Born of Lakes and Plains: Mixed-Descent Peoples and the Making of the American West (Hardcover)
A fresh history of the West grounded in the lives of mixed-descent Native families who first bridged and then collided with racial boundaries.
Often overlooked, there is mixed blood at the heart of America. And at the heart of Native life for centuries there were complex households using intermarriage to link disparate communities and create protective circles of kin. Beginning in the seventeenth century, Native peoples—Ojibwes, Otoes, Cheyennes, Chinooks, and others—formed new families with young French, English, Canadian, and American fur traders who spent months in smoky winter lodges or at boisterous summer rendezvous. These families built cosmopolitan trade centers from Michilimackinac on the Great Lakes to Bellevue on the Missouri River, Bent’s Fort in the southern Plains, and Fort Vancouver in the Pacific Northwest. Their family names are often imprinted on the landscape, but their voices have long been muted in our histories. Anne F. Hyde’s pathbreaking history restores them in full.
Vividly combining the panoramic and the particular, Born of Lakes and Plains follows five mixed-descent families whose lives intertwined major events: imperial battles over the fur trade; the first extensions of American authority west of the Appalachians; the ravages of imported disease; the violence of Indian removal; encroaching American settlement; and, following the Civil War, the disasters of Indian war, reservations policy, and allotment. During the pivotal nineteenth century, mixed-descent people who had once occupied a middle ground became a racial problem drawing hostility from all sides. Their identities were challenged by the pseudo-science of blood quantum—the instrument of allotment policy—and their traditions by the Indian schools established to erase Native ways. As Anne F. Hyde shows, they navigated the hard choices they faced as they had for centuries: by relying on the rich resources of family and kin. Here is an indelible western history with a new human face.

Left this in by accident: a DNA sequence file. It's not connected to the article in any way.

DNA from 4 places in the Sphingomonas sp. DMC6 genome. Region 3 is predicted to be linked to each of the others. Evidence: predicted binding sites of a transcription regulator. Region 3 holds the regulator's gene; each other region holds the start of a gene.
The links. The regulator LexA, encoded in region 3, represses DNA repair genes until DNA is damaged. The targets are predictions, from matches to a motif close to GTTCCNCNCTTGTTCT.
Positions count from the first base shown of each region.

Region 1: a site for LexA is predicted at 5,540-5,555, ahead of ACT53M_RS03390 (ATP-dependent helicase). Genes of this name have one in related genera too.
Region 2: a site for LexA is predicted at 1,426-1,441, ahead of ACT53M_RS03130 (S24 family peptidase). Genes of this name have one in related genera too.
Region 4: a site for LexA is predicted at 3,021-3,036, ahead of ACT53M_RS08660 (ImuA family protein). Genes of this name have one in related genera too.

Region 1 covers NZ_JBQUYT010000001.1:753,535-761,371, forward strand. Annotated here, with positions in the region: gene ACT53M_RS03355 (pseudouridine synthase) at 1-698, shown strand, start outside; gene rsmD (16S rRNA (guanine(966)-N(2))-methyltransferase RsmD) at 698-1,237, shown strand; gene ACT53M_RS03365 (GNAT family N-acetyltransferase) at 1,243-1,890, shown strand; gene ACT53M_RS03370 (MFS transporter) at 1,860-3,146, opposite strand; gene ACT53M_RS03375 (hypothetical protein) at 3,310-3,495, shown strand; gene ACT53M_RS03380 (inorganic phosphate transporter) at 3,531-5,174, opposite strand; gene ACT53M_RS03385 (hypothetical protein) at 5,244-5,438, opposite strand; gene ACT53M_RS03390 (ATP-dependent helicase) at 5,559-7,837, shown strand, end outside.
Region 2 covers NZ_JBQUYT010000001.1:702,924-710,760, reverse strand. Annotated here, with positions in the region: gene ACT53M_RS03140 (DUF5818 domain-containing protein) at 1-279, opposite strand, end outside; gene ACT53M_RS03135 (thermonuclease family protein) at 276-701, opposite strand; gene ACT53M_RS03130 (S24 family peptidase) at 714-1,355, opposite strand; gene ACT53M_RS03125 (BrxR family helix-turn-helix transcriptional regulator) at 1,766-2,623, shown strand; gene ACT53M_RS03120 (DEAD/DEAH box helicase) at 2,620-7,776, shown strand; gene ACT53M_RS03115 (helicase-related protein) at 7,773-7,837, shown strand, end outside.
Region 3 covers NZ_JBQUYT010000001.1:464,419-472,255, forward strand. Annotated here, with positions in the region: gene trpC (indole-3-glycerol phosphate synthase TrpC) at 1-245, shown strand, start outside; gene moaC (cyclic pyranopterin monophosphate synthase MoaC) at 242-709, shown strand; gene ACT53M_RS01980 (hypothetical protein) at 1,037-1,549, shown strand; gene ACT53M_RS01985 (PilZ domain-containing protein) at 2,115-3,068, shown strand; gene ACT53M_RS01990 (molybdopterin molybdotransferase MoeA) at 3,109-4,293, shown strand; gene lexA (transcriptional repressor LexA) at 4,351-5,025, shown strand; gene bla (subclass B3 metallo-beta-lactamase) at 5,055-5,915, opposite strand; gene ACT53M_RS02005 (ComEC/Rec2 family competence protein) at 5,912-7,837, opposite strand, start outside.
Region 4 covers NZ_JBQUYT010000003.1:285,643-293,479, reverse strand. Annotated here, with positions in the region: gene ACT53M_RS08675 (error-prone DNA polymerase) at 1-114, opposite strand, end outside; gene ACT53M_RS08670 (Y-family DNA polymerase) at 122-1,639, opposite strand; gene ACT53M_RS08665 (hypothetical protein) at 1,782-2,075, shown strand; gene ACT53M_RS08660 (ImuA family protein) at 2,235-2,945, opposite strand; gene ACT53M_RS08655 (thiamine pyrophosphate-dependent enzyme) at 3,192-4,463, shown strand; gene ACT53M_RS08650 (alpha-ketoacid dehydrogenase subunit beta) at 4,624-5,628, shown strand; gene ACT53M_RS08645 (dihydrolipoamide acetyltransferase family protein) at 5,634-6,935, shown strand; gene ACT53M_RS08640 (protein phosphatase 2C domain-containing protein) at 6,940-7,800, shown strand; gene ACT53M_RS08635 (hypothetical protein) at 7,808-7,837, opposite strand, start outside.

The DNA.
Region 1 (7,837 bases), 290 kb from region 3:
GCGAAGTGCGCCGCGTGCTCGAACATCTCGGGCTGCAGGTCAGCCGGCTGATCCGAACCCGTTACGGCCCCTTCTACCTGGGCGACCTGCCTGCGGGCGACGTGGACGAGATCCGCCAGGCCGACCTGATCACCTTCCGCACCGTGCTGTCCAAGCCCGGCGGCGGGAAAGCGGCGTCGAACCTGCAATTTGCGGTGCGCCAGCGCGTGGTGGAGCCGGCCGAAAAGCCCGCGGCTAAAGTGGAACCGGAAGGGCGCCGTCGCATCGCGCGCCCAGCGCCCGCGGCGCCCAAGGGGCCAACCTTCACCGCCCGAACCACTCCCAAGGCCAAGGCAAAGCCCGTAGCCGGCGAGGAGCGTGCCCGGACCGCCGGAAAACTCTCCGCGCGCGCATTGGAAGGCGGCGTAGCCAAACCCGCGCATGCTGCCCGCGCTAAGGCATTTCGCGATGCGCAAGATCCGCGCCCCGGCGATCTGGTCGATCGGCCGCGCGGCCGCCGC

— Publishers Weekly (starred review)
A searching study of the role of mixed-descent people, with Indigenous and other ancestry, over 400 years of American history.
— Kirkus Reviews (starred review)
Through stories that are vivid, humane, and powerful, Anne F. Hyde deftly explores families that mixed native and settler cultures in the heart of North America. Sometimes coercive, but often mutual, these intimate relations helped diverse peoples coexist in American borderlands.
— Alan Taylor, author of American Republics
Anne F. Hyde writes compelling, boots-on-the-ground history, telling stories that are personal, poignant, and powerful. This is the way people really lived.
— Elizabeth A. Fenn, author of Encounters at the Heart of the World
Anne F. Hyde deftly reconstructs personal lives and relationships, charting the shift from an Indigenous and fur-trading world where marriage, kinship, and community building transcended racial differences to a world dominated by race and divided by ‘blood.’
— Colin G. Calloway, author of The Indian World of George Washington
A stunningly rich history of family and survival in the midst of war, forced removal, broken treaties, and racist policies.
— Kathleen DuVal, author of Independence Lost
Powerful, engrossing, and humane.
— Brian DeLay, author of War of a Thousand Deserts
A tour de force—poignant and beautifully written.
— Andrew R. Graybill, author of The Red and the White
Hyde tells stories that are gripping, tragic, inspiring, and, as she shows, essential to understanding the history of this vast region.
— Claudio Saunt, author of Unworthy Republic
Born of Lakes and Plains puts Native people at the heart of a timely new consideration of the ways that intermarriage has confounded—and demanded—the creation of racial categories. It is not to be missed.
— Philip J. Deloria, author of Becoming Mary Sully
Anne F. Hyde’s gripping account of mixed-descent families shows how tangled the real story of this country actually is. It puts our simple stories to shame.
— Richard White, author of Who Killed Jane Stanford?